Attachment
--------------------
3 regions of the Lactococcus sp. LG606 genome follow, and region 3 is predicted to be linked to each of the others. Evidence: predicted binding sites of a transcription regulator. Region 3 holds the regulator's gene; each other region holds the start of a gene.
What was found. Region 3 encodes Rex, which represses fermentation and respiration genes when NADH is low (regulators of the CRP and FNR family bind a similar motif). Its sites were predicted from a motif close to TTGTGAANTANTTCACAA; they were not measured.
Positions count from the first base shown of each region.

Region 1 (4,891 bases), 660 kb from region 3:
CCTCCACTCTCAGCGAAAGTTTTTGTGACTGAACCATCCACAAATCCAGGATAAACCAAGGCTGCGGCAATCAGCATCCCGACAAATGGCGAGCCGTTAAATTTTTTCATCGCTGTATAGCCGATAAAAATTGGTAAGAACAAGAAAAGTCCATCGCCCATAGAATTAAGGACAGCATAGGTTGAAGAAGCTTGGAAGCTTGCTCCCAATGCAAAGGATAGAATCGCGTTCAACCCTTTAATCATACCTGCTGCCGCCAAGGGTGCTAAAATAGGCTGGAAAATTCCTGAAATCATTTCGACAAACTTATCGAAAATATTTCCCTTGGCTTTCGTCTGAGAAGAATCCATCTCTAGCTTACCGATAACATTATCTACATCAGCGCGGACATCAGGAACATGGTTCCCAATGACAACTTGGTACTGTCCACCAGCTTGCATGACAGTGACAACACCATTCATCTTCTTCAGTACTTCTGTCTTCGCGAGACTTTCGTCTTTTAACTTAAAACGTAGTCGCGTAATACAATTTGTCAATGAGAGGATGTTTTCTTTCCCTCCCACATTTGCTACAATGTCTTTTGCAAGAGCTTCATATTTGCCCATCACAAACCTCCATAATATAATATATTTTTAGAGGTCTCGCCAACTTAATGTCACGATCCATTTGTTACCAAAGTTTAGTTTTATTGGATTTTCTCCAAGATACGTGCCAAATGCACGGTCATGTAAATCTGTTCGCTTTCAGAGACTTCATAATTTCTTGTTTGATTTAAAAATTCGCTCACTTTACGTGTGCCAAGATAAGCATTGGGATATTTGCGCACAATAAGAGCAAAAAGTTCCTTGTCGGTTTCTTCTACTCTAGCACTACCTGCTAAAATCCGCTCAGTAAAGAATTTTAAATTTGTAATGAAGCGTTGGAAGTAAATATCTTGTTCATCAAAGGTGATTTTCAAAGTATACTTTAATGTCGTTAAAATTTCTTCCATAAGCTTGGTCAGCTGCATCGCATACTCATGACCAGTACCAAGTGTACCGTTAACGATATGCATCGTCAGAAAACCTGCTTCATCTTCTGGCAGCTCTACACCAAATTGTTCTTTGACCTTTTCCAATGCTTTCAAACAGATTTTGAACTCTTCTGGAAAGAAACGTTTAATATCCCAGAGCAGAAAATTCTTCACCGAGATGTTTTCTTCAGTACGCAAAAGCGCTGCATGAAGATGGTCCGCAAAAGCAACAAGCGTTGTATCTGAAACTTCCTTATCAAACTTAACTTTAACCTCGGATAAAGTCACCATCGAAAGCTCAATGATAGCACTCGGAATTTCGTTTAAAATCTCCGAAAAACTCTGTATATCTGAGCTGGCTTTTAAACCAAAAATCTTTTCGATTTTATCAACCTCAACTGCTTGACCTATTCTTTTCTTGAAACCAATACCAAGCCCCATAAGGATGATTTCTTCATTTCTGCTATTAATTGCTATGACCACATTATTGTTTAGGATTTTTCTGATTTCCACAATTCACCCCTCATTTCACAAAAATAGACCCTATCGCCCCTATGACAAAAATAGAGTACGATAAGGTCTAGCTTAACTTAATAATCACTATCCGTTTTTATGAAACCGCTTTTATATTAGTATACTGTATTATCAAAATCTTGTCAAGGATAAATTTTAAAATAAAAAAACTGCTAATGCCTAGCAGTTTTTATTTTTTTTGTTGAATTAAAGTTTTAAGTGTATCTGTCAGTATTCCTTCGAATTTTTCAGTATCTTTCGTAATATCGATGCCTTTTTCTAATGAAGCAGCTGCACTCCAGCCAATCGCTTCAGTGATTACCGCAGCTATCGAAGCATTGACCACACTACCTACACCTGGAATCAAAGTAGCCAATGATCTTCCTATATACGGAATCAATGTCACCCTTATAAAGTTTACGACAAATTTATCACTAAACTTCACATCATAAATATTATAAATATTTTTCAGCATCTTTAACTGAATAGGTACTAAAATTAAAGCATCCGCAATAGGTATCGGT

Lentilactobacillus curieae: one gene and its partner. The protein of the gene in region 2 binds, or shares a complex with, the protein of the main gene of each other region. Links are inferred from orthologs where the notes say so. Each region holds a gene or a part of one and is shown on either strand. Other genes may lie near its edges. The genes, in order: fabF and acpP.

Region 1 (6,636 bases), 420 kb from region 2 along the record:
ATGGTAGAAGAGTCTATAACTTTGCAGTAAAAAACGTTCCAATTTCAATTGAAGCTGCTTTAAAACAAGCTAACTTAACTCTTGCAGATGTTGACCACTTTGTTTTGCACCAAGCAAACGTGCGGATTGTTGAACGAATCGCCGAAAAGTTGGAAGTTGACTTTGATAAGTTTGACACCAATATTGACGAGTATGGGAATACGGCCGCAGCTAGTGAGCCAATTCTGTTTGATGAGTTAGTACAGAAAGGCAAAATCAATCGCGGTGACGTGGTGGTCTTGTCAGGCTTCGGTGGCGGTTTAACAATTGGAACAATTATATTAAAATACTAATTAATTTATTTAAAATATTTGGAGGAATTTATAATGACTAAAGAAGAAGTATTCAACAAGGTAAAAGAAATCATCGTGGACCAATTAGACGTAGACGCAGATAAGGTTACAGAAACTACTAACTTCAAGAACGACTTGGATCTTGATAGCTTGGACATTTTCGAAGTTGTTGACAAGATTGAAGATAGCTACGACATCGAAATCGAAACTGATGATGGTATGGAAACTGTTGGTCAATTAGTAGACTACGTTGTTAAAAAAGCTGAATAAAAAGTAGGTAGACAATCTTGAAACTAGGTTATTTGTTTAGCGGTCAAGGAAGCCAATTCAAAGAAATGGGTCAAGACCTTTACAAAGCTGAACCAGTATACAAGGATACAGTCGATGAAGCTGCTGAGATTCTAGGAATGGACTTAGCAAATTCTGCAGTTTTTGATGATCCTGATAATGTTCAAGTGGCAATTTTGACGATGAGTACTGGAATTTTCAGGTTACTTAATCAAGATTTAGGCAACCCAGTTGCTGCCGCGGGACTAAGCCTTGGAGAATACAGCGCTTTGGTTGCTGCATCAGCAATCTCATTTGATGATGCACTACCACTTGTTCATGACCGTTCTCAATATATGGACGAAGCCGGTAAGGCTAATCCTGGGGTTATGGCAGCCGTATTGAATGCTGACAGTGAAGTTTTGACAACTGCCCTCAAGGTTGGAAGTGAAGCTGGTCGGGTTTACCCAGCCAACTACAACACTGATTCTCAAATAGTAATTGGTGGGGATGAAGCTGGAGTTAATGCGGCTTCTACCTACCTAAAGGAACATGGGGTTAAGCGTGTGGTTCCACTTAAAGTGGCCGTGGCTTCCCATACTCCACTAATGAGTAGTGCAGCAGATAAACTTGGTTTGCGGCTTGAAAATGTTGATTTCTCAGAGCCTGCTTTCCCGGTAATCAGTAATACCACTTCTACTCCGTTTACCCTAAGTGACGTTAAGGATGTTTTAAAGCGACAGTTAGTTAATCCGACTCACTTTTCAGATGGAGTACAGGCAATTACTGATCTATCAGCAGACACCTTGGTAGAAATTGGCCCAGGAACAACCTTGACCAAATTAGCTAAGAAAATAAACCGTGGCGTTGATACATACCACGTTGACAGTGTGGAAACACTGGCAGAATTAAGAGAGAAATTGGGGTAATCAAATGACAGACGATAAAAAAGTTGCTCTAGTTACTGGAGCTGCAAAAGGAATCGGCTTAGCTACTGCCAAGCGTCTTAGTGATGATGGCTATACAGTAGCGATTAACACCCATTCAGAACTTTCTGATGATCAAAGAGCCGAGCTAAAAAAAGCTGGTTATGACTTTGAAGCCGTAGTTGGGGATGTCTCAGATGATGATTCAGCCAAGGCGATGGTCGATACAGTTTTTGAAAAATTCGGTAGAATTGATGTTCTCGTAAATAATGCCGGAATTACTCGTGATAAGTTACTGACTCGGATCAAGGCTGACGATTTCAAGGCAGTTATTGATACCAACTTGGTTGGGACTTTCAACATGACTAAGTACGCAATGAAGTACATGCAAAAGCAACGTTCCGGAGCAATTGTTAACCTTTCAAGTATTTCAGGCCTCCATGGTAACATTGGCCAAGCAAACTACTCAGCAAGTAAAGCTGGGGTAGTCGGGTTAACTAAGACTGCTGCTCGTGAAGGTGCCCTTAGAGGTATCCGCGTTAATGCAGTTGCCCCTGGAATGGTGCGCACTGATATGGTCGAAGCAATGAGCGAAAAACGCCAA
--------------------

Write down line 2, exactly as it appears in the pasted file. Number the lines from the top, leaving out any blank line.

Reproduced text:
What was found. Region 3 encodes Rex, which represses fermentation and respiration genes when NADH is low (regulators of the CRP and FNR family bind a similar motif). Its sites were predicted from a motif close to TTGTGAANTANTTCACAA; they were not measured.